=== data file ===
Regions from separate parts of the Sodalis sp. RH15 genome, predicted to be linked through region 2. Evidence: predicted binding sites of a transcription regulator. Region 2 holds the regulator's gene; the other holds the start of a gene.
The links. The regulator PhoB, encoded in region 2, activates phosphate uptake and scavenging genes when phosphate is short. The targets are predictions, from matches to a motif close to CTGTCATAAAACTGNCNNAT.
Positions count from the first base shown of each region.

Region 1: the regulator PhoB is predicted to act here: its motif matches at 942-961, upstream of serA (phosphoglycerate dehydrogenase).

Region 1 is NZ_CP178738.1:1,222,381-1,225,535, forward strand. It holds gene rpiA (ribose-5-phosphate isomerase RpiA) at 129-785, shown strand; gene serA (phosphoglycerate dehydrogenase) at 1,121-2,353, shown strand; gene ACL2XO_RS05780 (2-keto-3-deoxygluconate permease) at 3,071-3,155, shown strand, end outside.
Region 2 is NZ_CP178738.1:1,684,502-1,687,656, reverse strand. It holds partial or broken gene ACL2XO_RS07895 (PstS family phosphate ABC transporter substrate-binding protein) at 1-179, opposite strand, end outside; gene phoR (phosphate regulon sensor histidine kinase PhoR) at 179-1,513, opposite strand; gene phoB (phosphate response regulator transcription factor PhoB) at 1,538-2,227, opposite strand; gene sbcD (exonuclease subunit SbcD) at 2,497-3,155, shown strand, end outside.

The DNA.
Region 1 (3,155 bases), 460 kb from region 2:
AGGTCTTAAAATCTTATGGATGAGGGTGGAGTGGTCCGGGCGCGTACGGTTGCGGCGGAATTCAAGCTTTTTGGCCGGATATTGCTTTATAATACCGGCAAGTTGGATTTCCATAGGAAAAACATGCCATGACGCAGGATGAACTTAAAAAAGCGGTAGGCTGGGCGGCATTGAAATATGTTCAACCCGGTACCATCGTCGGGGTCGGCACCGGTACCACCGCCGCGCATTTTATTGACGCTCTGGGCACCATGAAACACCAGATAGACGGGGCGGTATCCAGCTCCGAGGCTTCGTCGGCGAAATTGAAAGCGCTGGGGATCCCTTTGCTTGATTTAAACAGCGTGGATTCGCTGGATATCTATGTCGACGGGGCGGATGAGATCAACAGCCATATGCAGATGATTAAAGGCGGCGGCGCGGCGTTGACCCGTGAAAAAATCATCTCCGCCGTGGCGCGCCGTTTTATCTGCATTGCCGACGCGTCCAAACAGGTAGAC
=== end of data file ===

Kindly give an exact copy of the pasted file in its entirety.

Regions from separate parts of the Sodalis sp. RH15 genome, predicted to be linked through region 2. Evidence: predicted binding sites of a transcription regulator. Region 2 holds the regulator's gene; the other holds the start of a gene.
The links. The regulator PhoB, encoded in region 2, activates phosphate uptake and scavenging genes when phosphate is short. The targets are predictions, from matches to a motif close to CTGTCATAAAACTGNCNNAT.
Positions count from the first base shown of each region.

Region 1: the regulator PhoB is predicted to act here: its motif matches at 942-961, upstream of serA (phosphoglycerate dehydrogenase).

Region 1 is NZ_CP178738.1:1,222,381-1,225,535, forward strand. It holds gene rpiA (ribose-5-phosphate isomerase RpiA) at 129-785, shown strand; gene serA (phosphoglycerate dehydrogenase) at 1,121-2,353, shown strand; gene ACL2XO_RS05780 (2-keto-3-deoxygluconate permease) at 3,071-3,155, shown strand, end outside.
Region 2 is NZ_CP178738.1:1,684,502-1,687,656, reverse strand. It holds partial or broken gene ACL2XO_RS07895 (PstS family phosphate ABC transporter substrate-binding protein) at 1-179, opposite strand, end outside; gene phoR (phosphate regulon sensor histidine kinase PhoR) at 179-1,513, opposite strand; gene phoB (phosphate response regulator transcription factor PhoB) at 1,538-2,227, opposite strand; gene sbcD (exonuclease subunit SbcD) at 2,497-3,155, shown strand, end outside.

The DNA.
Region 1 (3,155 bases), 460 kb from region 2:
AGGTCTTAAAATCTTATGGATGAGGGTGGAGTGGTCCGGGCGCGTACGGTTGCGGCGGAATTCAAGCTTTTTGGCCGGATATTGCTTTATAATACCGGCAAGTTGGATTTCCATAGGAAAAACATGCCATGACGCAGGATGAACTTAAAAAAGCGGTAGGCTGGGCGGCATTGAAATATGTTCAACCCGGTACCATCGTCGGGGTCGGCACCGGTACCACCGCCGCGCATTTTATTGACGCTCTGGGCACCATGAAACACCAGATAGACGGGGCGGTATCCAGCTCCGAGGCTTCGTCGGCGAAATTGAAAGCGCTGGGGATCCCTTTGCTTGATTTAAACAGCGTGGATTCGCTGGATATCTATGTCGACGGGGCGGATGAGATCAACAGCCATATGCAGATGATTAAAGGCGGCGGCGCGGCGTTGACCCGTGAAAAAATCATCTCCGCCGTGGCGCGCCGTTTTATCTGCATTGCCGACGCGTCCAAACAGGTAGAC